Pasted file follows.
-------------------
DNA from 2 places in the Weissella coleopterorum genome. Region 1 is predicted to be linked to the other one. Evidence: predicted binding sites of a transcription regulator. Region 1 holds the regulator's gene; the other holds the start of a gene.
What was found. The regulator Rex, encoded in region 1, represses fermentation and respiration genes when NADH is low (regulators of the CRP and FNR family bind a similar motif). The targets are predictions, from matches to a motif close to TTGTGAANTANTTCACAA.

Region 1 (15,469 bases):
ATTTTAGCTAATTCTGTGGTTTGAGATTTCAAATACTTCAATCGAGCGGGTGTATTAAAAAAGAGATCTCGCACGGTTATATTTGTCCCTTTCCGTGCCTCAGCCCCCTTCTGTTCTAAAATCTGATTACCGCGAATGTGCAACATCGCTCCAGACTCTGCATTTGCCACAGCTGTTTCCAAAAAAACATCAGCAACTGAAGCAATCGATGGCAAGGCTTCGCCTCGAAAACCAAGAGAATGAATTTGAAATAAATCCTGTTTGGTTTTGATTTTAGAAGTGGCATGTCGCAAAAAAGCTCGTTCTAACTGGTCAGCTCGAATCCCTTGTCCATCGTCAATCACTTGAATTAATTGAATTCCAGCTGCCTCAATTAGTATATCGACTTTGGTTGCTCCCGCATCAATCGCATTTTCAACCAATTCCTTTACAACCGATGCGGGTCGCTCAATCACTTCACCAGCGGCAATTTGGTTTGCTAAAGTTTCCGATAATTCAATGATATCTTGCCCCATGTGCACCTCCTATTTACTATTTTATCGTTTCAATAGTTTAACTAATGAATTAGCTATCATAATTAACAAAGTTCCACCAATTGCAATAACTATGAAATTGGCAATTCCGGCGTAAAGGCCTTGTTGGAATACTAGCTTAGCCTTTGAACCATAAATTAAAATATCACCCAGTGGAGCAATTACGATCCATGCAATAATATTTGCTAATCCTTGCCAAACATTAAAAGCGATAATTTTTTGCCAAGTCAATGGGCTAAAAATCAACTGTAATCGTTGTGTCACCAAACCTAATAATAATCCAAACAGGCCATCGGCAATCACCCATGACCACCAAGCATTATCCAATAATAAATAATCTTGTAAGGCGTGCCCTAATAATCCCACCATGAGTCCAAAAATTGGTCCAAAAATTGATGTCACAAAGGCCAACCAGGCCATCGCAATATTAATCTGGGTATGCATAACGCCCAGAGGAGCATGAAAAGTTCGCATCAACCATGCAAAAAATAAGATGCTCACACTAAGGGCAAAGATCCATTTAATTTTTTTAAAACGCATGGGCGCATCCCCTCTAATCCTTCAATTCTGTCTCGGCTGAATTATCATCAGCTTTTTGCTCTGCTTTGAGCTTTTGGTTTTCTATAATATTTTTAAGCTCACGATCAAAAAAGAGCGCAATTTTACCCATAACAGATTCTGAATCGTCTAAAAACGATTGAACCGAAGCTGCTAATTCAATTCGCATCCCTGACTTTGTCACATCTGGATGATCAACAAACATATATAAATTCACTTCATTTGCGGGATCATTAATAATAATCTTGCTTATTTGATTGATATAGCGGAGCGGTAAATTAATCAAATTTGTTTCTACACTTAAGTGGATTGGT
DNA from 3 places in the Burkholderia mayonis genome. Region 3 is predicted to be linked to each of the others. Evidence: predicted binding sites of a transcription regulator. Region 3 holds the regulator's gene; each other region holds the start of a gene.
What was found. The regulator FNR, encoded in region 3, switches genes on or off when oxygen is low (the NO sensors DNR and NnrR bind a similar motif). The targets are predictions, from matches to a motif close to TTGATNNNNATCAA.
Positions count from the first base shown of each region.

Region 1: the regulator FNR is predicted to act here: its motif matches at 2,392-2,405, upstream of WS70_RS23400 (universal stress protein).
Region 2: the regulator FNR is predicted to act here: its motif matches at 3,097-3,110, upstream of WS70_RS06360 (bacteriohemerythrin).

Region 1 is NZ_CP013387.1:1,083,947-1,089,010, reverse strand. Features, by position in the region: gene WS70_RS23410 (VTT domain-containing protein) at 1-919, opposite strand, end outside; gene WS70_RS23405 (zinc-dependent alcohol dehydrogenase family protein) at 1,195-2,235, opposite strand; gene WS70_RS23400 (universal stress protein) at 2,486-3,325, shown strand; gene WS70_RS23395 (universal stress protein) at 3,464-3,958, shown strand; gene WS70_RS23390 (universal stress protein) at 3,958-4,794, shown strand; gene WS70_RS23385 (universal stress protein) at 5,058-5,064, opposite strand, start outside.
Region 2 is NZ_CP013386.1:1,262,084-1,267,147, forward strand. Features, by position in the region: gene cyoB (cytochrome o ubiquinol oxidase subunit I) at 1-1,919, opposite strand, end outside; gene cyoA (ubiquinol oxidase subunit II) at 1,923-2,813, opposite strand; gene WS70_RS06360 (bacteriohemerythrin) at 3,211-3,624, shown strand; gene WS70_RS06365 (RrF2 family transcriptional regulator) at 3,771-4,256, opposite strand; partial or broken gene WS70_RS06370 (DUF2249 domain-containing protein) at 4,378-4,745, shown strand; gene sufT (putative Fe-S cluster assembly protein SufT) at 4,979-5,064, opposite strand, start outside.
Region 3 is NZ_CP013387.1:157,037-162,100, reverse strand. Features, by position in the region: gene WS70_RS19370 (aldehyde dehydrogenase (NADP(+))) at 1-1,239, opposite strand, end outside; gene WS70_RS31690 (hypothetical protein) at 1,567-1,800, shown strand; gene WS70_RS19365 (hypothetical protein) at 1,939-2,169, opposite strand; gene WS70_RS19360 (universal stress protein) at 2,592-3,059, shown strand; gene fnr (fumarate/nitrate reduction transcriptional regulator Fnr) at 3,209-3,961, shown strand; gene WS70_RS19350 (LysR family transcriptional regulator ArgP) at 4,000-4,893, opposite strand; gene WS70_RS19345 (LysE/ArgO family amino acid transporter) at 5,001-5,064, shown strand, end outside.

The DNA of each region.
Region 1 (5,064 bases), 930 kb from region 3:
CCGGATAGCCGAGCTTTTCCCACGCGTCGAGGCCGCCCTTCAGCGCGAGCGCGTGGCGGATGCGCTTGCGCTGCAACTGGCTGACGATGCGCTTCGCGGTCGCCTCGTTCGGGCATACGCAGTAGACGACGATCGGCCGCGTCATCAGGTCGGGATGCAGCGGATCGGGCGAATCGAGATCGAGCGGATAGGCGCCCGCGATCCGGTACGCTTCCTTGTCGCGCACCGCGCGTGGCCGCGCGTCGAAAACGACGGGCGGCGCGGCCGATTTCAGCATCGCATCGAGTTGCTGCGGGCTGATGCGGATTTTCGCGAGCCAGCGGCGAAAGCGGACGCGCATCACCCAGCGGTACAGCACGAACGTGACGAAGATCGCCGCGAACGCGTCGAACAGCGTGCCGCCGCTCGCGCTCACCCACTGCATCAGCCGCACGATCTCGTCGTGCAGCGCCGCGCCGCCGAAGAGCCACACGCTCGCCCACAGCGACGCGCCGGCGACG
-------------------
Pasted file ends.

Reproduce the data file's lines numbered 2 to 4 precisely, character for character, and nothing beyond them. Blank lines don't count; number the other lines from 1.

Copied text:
What was found. The regulator Rex, encoded in region 1, represses fermentation and respiration genes when NADH is low (regulators of the CRP and FNR family bind a similar motif). The targets are predictions, from matches to a motif close to TTGTGAANTANTTCACAA.

Region 1 (15,469 bases):
ATTTTAGCTAATTCTGTGGTTTGAGATTTCAAATACTTCAATCGAGCGGGTGTATTAAAAAAGAGATCTCGCACGGTTATATTTGTCCCTTTCCGTGCCTCAGCCCCCTTCTGTTCTAAAATCTGATTACCGCGAATGTGCAACATCGCTCCAGACTCTGCATTTGCCACAGCTGTTTCCAAAAAAACATCAGCAACTGAAGCAATCGATGGCAAGGCTTCGCCTCGAAAACCAAGAGAATGAATTTGAAATAAATCCTGTTTGGTTTTGATTTTAGAAGTGGCATGTCGCAAAAAAGCTCGTTCTAACTGGTCAGCTCGAATCCCTTGTCCATCGTCAATCACTTGAATTAATTGAATTCCAGCTGCCTCAATTAGTATATCGACTTTGGTTGCTCCCGCATCAATCGCATTTTCAACCAATTCCTTTACAACCGATGCGGGTCGCTCAATCACTTCACCAGCGGCAATTTGGTTTGCTAAAGTTTCCGATAATTCAATGATATCTTGCCCCATGTGCACCTCCTATTTACTATTTTATCGTTTCAATAGTTTAACTAATGAATTAGCTATCATAATTAACAAAGTTCCACCAATTGCAATAACTATGAAATTGGCAATTCCGGCGTAAAGGCCTTGTTGGAATACTAGCTTAGCCTTTGAACCATAAATTAAAATATCACCCAGTGGAGCAATTACGATCCATGCAATAATATTTGCTAATCCTTGCCAAACATTAAAAGCGATAATTTTTTGCCAAGTCAATGGGCTAAAAATCAACTGTAATCGTTGTGTCACCAAACCTAATAATAATCCAAACAGGCCATCGGCAATCACCCATGACCACCAAGCATTATCCAATAATAAATAATCTTGTAAGGCGTGCCCTAATAATCCCACCATGAGTCCAAAAATTGGTCCAAAAATTGATGTCACAAAGGCCAACCAGGCCATCGCAATATTAATCTGGGTATGCATAACGCCCAGAGGAGCATGAAAAGTTCGCATCAACCATGCAAAAAATAAGATGCTCACACTAAGGGCAAAGATCCATTTAATTTTTTTAAAACGCATGGGCGCATCCCCTCTAATCCTTCAATTCTGTCTCGGCTGAATTATCATCAGCTTTTTGCTCTGCTTTGAGCTTTTGGTTTTCTATAATATTTTTAAGCTCACGATCAAAAAAGAGCGCAATTTTACCCATAACAGATTCTGAATCGTCTAAAAACGATTGAACCGAAGCTGCTAATTCAATTCGCATCCCTGACTTTGTCACATCTGGATGATCAACAAACATATATAAATTCACTTCATTTGCGGGATCATTAATAATAATCTTGCTTATTTGATTGATATAGCGGAGCGGTAAATTAATCAAATTTGTTTCTACACTTAAGTGGATTGGT